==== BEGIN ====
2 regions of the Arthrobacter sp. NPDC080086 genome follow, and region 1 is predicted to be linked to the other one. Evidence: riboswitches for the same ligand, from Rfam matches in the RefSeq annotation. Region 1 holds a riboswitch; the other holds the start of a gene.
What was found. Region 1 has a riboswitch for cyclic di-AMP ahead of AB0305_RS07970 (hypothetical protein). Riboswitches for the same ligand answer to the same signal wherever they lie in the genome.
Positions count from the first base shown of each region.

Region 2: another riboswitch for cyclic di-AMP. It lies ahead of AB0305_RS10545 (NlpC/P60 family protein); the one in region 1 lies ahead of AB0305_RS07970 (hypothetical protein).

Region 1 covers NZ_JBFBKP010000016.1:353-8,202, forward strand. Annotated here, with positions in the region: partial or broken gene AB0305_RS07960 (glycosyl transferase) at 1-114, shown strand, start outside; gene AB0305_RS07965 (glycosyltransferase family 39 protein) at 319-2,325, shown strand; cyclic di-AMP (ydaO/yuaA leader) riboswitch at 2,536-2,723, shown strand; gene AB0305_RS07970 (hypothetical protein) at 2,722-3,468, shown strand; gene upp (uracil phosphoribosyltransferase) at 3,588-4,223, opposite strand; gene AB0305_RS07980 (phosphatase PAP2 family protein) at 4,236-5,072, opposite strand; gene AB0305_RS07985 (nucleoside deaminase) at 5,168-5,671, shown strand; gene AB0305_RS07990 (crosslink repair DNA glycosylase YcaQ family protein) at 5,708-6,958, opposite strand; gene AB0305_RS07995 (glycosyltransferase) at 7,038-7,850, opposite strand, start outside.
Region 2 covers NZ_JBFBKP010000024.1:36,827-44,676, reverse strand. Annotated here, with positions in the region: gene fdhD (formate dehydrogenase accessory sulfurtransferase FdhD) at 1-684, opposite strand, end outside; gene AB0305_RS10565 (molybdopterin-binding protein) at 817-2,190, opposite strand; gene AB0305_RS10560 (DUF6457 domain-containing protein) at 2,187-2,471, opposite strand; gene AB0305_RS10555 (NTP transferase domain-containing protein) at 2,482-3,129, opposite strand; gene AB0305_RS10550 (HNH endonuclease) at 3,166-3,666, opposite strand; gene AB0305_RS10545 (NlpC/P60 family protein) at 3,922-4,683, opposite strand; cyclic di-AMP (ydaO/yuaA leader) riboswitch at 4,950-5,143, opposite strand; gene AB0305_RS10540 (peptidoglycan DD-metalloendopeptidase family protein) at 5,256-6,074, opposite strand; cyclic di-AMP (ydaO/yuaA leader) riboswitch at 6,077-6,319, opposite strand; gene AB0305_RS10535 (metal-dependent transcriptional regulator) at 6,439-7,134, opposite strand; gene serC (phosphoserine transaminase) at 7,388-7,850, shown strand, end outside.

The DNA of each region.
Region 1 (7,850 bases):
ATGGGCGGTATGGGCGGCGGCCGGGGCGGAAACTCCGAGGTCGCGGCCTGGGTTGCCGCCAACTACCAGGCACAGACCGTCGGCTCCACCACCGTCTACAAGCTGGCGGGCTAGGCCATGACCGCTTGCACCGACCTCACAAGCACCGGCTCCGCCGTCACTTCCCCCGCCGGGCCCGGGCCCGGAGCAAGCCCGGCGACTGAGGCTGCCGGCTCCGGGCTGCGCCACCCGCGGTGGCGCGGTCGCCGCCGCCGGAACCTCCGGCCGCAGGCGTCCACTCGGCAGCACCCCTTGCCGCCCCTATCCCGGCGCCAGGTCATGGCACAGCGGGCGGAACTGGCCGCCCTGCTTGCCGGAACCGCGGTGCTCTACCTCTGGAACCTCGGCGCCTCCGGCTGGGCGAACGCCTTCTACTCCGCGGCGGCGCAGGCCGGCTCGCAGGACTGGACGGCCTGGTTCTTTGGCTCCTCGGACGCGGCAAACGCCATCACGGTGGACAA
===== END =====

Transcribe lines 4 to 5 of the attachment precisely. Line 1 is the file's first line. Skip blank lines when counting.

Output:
Region 2: another riboswitch for cyclic di-AMP. It lies ahead of AB0305_RS10545 (NlpC/P60 family protein); the one in region 1 lies ahead of AB0305_RS07970 (hypothetical protein).

Region 1 covers NZ_JBFBKP010000016.1:353-8,202, forward strand. Annotated here, with positions in the region: partial or broken gene AB0305_RS07960 (glycosyl transferase) at 1-114, shown strand, start outside; gene AB0305_RS07965 (glycosyltransferase family 39 protein) at 319-2,325, shown strand; cyclic di-AMP (ydaO/yuaA leader) riboswitch at 2,536-2,723, shown strand; gene AB0305_RS07970 (hypothetical protein) at 2,722-3,468, shown strand; gene upp (uracil phosphoribosyltransferase) at 3,588-4,223, opposite strand; gene AB0305_RS07980 (phosphatase PAP2 family protein) at 4,236-5,072, opposite strand; gene AB0305_RS07985 (nucleoside deaminase) at 5,168-5,671, shown strand; gene AB0305_RS07990 (crosslink repair DNA glycosylase YcaQ family protein) at 5,708-6,958, opposite strand; gene AB0305_RS07995 (glycosyltransferase) at 7,038-7,850, opposite strand, start outside.